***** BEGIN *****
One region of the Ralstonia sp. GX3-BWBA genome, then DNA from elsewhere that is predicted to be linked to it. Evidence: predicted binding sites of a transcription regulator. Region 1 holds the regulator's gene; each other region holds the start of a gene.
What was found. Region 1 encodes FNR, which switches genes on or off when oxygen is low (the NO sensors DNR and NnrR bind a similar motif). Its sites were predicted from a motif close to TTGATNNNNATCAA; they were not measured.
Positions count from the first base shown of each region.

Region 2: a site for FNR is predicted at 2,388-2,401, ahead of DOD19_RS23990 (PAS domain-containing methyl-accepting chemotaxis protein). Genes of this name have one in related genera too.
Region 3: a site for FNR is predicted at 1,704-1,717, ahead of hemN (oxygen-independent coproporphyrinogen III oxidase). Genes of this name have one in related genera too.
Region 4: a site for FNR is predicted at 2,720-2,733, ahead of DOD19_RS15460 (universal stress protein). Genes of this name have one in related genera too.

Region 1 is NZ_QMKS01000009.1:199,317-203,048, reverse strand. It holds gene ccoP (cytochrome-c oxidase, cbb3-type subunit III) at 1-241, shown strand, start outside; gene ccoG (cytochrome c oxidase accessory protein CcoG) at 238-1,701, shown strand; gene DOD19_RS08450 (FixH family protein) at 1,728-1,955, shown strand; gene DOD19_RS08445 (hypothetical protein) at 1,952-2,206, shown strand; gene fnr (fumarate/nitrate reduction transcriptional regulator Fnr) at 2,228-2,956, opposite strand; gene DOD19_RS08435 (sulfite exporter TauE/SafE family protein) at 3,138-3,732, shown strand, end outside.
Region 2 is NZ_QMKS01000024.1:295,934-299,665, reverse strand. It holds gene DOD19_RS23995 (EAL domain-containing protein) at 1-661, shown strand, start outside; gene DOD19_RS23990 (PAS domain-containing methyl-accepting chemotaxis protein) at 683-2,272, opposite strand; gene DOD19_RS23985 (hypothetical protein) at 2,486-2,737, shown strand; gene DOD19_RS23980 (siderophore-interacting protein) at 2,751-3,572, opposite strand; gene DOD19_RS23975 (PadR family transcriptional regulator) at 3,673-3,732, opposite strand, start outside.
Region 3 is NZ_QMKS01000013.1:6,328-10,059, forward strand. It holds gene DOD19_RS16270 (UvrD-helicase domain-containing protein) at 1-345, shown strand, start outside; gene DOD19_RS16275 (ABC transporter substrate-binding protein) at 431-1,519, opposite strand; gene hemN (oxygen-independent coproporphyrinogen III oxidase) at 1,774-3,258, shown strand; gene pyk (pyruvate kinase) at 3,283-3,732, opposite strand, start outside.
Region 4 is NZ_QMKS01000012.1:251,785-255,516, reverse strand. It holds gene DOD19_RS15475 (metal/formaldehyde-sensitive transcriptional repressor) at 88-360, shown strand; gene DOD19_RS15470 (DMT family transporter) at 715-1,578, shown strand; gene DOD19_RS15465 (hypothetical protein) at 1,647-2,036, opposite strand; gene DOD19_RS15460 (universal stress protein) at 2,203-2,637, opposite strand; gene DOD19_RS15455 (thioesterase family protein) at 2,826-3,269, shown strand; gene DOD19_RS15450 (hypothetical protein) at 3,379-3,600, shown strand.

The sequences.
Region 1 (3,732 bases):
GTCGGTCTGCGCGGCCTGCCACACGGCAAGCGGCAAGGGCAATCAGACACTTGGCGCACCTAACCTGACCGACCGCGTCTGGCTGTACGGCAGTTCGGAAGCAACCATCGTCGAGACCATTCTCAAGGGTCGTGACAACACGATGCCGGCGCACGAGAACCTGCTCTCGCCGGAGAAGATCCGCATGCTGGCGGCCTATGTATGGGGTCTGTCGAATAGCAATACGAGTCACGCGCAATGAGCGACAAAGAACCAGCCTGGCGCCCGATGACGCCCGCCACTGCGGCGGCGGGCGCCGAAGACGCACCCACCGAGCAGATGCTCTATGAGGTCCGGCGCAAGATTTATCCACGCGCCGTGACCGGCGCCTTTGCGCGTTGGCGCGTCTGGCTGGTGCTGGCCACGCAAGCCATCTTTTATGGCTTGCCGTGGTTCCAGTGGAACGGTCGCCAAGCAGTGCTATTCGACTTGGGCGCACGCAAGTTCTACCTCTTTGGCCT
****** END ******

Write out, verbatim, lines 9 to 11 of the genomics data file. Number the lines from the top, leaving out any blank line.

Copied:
Region 3 is NZ_QMKS01000013.1:6,328-10,059, forward strand. It holds gene DOD19_RS16270 (UvrD-helicase domain-containing protein) at 1-345, shown strand, start outside; gene DOD19_RS16275 (ABC transporter substrate-binding protein) at 431-1,519, opposite strand; gene hemN (oxygen-independent coproporphyrinogen III oxidase) at 1,774-3,258, shown strand; gene pyk (pyruvate kinase) at 3,283-3,732, opposite strand, start outside.
Region 4 is NZ_QMKS01000012.1:251,785-255,516, reverse strand. It holds gene DOD19_RS15475 (metal/formaldehyde-sensitive transcriptional repressor) at 88-360, shown strand; gene DOD19_RS15470 (DMT family transporter) at 715-1,578, shown strand; gene DOD19_RS15465 (hypothetical protein) at 1,647-2,036, opposite strand; gene DOD19_RS15460 (universal stress protein) at 2,203-2,637, opposite strand; gene DOD19_RS15455 (thioesterase family protein) at 2,826-3,269, shown strand; gene DOD19_RS15450 (hypothetical protein) at 3,379-3,600, shown strand.

The sequences.